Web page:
ILNews

Medical malpractice judgment upheld by appellate court

Back to TopCommentsE-mailPrintBookmark and Share

The Indiana Court of Appeals has affirmed the $1.25 million judgment against a gastroenterologist after a patient brought a medical malpractice claim for a missed cancer diagnosis. The judges found the trial court didn’t abuse its discretion in excluding certain evidence.

In John Morse, M.D. v. Jeffrey Wayne Davis, No. 84A05-1103-CT-140, Dr. John Morse appealed the verdict against him – which had been reduced from $2.5 million to the statutory cap of $1.25 million – after a jury found he committed medical malpractice when he failed to order tests or diagnose colon cancer in patient Jeffrey Davis.

Davis visited Morse, who was his mother’s doctor when she had colon cancer, in 2004 complaining of nausea, upper stomach pain and occasional rectal bleeding. Morse performed some tests, but did not order a sigmoidoscopy or colonoscopy. A year later, Davis came back to have medication refilled before he moved to Arizona. Davis’ records don’t note his family history of colon cancer, that Davis reported rectal bleeding or that he reported any other symptoms at his follow-up visit. When Davis moved to Arizona, he visited another doctor, who performed a colonoscopy and found advanced stage four cancer in his bowel, lymph nodes and liver.

There was conflicting evidence as to whether Davis told Morse about his rectal bleeding and that his mother had colon cancer. At a pre-trial hearing, Davis moved to strike two defense witnesses – a doctor who saw Davis for unrelated medical treatment, and a nurse who wrote down Davis’ complaints during the follow-up office visit with Morse. Both would have supported Morse’s argument that Davis was contributorily negligent by not reporting his symptoms. Davis also moved to exclude from evidence a medical history questionnaire submitted to the Arizona doctor which did not indicate a family history of colon cancer. Davis testified that he couldn’t recall whether he or someone else filled the form out. He also moved to preclude any opinion from the medical review panel doctors stating that Morse complied with the standard of care. The jury was instructed on contributory negligence.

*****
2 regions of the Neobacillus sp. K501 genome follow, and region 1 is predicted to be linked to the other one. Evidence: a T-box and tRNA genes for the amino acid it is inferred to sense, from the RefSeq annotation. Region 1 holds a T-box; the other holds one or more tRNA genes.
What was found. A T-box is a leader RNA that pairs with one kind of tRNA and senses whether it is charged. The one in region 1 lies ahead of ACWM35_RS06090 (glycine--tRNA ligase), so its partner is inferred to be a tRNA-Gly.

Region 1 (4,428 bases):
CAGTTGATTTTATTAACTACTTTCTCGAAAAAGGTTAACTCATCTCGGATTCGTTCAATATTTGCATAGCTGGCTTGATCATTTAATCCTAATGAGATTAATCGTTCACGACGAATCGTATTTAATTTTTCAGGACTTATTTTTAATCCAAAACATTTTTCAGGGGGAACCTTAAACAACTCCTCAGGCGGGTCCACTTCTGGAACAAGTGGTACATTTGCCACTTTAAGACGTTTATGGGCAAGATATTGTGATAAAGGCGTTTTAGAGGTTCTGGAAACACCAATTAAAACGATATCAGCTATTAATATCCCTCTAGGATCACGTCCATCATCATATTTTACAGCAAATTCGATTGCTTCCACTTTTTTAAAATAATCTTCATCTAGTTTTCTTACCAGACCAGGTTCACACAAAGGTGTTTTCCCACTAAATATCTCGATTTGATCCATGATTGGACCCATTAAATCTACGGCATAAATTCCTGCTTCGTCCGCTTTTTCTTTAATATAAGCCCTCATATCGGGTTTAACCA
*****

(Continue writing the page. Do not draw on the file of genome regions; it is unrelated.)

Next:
The COA found that Morse didn’t show that the trial court abused its discretion when it precluded testimony from his expert witnesses saying that they believed Davis had not advised Morse that his mother had a history of colon cancer despite Davis’ testimony to the contrary. The purpose of that testimony would have been to impeach Davis’ credibility on a critical issue of fact, namely, whether he had told Morse about his mother’s colon cancer, wrote Judge Edward Najam. A determination of Davis’ credibility was within the sole province of the jury, and the proffered testimony was prohibited under Evidence Rule 704(b). Likewise, Dr. Morse has not shown any abuse of discretion in the exclusion of the questionnaire or the testimony of the doctor and nurse, the judges concluded.

 

ADVERTISEMENT

Post a comment to this story

COMMENTS POLICY
We reserve the right to remove any post that we feel is obscene, profane, vulgar, racist, sexually explicit, abusive, or hateful.
 
You are legally responsible for what you post and your anonymity is not guaranteed.
 
Posts that insult, defame, threaten, harass or abuse other readers or people mentioned in Indiana Lawyer editorial content are also subject to removal. Please respect the privacy of individuals and refrain from posting personal information.
 
No solicitations, spamming or advertisements are allowed. Readers may post links to other informational websites that are relevant to the topic at hand, but please do not link to objectionable material.